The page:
A financial power of attorney (POA) grants an agent the authority to make property- and money-related decisions on your behalf. Those rights may be narrowly defined—such as paying bills—or wide-ranging.
With a POA, you can designate another person (your agent) to act on your behalf. The agent can sign legal documents when you are unavailable, when you prefer the convenience of having someone else sign, or when you become incapacitated.
A POA does not take away your rights to make your own financial decisions. However, it does give your agent the power to act with respect to your property (including your money) whether or not you are able to act for yourself. Therefore, you should appoint an agent who is knowledgeable about finances and can be trusted to act honestly and carry out your expectations.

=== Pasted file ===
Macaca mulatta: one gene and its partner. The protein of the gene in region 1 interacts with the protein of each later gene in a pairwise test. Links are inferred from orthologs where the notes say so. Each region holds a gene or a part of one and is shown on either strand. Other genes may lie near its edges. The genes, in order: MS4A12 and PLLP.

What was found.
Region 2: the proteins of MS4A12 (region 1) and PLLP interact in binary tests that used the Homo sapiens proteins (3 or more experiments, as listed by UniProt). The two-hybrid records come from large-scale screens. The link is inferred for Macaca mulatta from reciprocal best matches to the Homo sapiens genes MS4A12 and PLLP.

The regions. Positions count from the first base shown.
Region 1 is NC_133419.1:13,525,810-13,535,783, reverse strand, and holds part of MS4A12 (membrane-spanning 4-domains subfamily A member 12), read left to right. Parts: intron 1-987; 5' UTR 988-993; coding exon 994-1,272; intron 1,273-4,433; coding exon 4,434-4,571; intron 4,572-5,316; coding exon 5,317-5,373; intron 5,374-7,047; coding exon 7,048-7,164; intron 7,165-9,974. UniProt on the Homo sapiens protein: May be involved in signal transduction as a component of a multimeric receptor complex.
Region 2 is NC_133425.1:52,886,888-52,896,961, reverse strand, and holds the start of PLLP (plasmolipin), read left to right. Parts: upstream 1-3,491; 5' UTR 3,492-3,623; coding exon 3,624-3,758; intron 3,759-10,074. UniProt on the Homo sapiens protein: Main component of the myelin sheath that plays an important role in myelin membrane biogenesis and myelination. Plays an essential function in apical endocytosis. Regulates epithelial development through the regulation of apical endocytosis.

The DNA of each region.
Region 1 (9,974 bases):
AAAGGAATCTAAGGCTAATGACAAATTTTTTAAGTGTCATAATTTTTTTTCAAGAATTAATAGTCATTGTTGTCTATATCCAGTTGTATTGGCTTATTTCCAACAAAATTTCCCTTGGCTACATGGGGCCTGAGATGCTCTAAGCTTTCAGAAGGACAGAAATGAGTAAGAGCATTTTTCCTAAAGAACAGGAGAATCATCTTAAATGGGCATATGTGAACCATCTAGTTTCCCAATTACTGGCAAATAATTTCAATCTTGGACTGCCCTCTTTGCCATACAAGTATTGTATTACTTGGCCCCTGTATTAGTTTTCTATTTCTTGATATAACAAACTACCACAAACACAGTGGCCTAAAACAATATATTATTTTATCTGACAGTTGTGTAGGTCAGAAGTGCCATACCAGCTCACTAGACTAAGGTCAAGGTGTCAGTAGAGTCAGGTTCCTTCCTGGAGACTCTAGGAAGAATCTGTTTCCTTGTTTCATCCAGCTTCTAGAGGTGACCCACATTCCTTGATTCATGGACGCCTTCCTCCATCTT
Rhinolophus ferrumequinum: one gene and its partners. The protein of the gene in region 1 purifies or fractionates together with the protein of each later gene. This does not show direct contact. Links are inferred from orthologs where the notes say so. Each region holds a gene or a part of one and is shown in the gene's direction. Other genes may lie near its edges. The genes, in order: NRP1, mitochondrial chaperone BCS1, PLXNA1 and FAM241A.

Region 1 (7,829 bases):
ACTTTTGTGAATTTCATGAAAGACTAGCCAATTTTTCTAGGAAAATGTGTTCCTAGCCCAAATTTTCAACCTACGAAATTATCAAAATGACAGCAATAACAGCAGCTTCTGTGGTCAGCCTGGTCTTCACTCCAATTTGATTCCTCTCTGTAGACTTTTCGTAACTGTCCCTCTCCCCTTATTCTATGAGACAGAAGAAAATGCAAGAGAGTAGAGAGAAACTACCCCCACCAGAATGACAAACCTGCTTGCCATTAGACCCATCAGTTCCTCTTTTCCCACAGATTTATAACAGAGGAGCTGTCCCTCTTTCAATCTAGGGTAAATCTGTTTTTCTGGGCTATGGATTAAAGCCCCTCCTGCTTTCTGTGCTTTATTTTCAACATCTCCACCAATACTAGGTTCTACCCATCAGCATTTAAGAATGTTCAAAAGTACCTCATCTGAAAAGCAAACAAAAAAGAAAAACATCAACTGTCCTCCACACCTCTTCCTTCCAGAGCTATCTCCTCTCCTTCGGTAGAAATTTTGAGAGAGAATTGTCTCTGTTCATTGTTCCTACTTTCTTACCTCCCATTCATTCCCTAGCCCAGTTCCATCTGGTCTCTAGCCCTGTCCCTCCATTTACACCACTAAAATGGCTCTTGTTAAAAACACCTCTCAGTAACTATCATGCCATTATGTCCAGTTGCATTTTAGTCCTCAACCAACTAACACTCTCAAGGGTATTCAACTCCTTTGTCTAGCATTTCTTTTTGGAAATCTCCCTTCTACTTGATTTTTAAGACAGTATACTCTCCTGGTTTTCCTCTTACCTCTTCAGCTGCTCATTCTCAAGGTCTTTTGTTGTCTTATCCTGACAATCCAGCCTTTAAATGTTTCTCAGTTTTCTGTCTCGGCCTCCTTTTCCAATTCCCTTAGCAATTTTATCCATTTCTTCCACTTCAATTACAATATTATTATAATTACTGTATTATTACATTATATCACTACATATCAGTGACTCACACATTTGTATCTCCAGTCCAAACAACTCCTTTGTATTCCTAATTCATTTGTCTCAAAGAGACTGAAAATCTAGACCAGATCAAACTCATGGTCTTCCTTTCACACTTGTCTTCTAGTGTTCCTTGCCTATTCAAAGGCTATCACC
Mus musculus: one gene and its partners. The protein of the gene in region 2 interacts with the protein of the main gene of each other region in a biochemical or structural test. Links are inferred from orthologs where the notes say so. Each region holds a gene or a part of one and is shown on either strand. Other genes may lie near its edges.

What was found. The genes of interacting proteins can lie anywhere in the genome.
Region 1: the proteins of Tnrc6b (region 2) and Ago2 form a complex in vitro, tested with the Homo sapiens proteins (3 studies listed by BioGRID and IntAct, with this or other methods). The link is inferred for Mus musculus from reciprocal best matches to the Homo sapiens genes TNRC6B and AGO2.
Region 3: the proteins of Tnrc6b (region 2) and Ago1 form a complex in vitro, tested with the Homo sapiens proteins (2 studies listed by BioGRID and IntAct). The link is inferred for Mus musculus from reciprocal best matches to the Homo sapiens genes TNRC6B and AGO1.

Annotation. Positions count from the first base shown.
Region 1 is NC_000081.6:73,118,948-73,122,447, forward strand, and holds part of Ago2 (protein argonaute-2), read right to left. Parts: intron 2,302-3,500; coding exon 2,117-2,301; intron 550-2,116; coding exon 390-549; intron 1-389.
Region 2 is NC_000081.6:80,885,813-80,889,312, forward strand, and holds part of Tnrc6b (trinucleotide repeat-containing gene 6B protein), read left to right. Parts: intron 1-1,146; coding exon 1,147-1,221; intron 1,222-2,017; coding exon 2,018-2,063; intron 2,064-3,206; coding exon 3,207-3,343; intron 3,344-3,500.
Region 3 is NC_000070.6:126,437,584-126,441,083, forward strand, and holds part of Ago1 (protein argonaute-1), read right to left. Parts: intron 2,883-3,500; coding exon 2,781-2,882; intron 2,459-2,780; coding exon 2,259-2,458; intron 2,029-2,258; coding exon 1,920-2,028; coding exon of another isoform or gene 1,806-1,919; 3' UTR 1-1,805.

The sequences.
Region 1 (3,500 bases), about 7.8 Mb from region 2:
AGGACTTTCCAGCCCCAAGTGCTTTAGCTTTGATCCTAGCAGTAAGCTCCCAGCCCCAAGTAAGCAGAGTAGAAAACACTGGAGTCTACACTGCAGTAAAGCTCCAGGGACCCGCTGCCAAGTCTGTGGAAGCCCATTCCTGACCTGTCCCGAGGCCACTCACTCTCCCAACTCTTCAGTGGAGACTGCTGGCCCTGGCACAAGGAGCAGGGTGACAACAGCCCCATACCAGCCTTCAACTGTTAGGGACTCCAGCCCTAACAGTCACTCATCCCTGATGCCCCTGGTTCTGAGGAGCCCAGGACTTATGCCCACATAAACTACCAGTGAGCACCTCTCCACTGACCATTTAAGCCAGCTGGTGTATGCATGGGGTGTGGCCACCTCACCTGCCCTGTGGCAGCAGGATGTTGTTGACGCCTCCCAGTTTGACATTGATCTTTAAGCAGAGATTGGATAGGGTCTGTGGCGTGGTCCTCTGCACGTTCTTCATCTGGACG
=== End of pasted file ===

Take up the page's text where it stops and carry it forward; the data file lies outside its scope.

Unless you specify otherwise, generally your agent's authority will continue until you die or revoke the POA, or the agent resigns or is unable to act for you. Your agent is entitled to reasonable compensation unless you state otherwise.
"Durable" means that the POA remains effective even if you become incapacitated.
If you live in Montana and you need a durable POA, contact a licensed Montana lawyer at Matrium Law Group at (406) 552-7814.